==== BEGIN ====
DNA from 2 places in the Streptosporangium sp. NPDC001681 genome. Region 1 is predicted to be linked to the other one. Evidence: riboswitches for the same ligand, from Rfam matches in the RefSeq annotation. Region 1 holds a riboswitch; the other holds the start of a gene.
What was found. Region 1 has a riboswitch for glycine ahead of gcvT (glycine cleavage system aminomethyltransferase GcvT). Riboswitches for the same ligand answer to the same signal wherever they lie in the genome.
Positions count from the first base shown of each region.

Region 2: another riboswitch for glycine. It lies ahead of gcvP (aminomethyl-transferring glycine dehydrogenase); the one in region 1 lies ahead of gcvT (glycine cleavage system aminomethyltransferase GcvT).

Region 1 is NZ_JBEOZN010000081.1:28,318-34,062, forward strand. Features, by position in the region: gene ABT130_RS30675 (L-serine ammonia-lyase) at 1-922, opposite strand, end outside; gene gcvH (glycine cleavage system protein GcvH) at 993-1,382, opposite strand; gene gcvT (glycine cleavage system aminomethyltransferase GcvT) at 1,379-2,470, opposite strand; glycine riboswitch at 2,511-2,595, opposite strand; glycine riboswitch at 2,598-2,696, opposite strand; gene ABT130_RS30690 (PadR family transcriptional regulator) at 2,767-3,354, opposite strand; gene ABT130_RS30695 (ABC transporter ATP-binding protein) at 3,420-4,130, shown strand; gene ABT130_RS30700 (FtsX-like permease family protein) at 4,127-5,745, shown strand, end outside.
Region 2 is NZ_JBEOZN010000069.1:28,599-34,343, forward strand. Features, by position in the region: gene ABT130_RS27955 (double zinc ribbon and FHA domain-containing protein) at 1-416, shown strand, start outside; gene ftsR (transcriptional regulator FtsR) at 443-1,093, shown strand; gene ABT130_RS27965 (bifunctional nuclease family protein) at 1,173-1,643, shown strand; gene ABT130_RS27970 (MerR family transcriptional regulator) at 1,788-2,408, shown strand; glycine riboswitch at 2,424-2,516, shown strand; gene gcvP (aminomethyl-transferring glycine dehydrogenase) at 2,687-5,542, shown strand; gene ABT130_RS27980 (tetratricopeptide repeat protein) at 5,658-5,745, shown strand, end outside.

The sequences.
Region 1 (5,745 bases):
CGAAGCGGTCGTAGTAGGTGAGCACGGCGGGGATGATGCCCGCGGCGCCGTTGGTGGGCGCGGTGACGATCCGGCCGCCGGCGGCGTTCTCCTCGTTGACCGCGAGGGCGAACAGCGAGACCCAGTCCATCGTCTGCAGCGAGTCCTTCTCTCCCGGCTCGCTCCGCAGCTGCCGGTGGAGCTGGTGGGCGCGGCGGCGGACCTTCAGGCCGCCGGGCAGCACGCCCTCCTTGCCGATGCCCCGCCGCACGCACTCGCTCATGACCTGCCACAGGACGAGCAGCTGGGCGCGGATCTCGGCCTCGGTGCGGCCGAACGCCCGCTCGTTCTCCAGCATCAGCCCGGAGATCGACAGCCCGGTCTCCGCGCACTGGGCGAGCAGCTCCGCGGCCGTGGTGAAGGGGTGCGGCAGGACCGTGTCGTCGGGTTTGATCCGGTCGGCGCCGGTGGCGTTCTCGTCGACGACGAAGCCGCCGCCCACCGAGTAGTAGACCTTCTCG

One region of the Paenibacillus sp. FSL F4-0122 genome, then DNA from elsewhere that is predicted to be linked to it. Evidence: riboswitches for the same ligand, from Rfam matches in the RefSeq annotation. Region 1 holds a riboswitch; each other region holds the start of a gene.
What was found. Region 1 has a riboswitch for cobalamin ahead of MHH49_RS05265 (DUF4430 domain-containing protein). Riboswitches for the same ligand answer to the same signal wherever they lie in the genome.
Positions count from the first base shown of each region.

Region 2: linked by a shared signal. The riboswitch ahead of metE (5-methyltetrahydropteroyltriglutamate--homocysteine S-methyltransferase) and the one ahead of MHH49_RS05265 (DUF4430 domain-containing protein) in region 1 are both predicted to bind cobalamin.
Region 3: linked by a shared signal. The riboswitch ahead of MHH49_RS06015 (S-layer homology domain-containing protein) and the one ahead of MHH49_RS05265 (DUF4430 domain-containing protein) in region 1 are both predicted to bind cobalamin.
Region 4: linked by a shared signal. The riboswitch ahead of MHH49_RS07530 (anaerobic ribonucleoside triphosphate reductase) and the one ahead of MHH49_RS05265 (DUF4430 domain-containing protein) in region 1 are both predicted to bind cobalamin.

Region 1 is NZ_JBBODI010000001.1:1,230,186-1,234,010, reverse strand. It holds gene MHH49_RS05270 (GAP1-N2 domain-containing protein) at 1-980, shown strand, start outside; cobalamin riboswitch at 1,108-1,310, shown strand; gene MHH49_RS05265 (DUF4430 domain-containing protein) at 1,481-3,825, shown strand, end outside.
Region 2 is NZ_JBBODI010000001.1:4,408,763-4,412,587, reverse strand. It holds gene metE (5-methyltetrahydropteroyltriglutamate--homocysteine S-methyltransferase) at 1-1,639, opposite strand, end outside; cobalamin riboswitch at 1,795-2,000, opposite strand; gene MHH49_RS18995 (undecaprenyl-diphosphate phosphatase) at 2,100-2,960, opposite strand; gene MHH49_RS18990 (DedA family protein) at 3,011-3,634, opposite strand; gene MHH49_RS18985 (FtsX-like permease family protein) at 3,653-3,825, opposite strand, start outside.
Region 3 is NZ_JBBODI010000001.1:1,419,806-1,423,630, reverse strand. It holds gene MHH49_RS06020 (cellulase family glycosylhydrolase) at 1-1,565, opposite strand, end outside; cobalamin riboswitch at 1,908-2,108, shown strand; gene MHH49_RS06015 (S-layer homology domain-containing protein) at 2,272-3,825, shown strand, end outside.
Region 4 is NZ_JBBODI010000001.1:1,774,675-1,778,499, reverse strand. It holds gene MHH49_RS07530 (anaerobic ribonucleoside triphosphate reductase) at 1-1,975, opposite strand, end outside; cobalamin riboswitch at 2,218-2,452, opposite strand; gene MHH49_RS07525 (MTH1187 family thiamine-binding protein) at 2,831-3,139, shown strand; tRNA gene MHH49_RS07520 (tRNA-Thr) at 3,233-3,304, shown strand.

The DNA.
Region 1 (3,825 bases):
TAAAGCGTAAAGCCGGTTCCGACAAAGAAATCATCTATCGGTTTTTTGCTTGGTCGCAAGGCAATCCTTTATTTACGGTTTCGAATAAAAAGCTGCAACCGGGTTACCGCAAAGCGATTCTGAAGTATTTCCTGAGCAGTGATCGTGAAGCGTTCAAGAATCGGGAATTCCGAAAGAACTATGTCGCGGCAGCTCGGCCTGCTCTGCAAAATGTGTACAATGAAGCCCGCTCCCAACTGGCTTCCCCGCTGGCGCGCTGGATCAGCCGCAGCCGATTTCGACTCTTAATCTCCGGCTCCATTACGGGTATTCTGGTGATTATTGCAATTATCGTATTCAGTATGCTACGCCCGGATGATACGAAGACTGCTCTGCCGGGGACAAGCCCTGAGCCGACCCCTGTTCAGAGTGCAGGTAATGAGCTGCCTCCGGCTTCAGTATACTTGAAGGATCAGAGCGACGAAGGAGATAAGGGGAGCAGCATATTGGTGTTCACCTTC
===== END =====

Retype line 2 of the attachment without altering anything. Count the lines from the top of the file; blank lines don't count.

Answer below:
What was found. Region 1 has a riboswitch for glycine ahead of gcvT (glycine cleavage system aminomethyltransferase GcvT). Riboswitches for the same ligand answer to the same signal wherever they lie in the genome.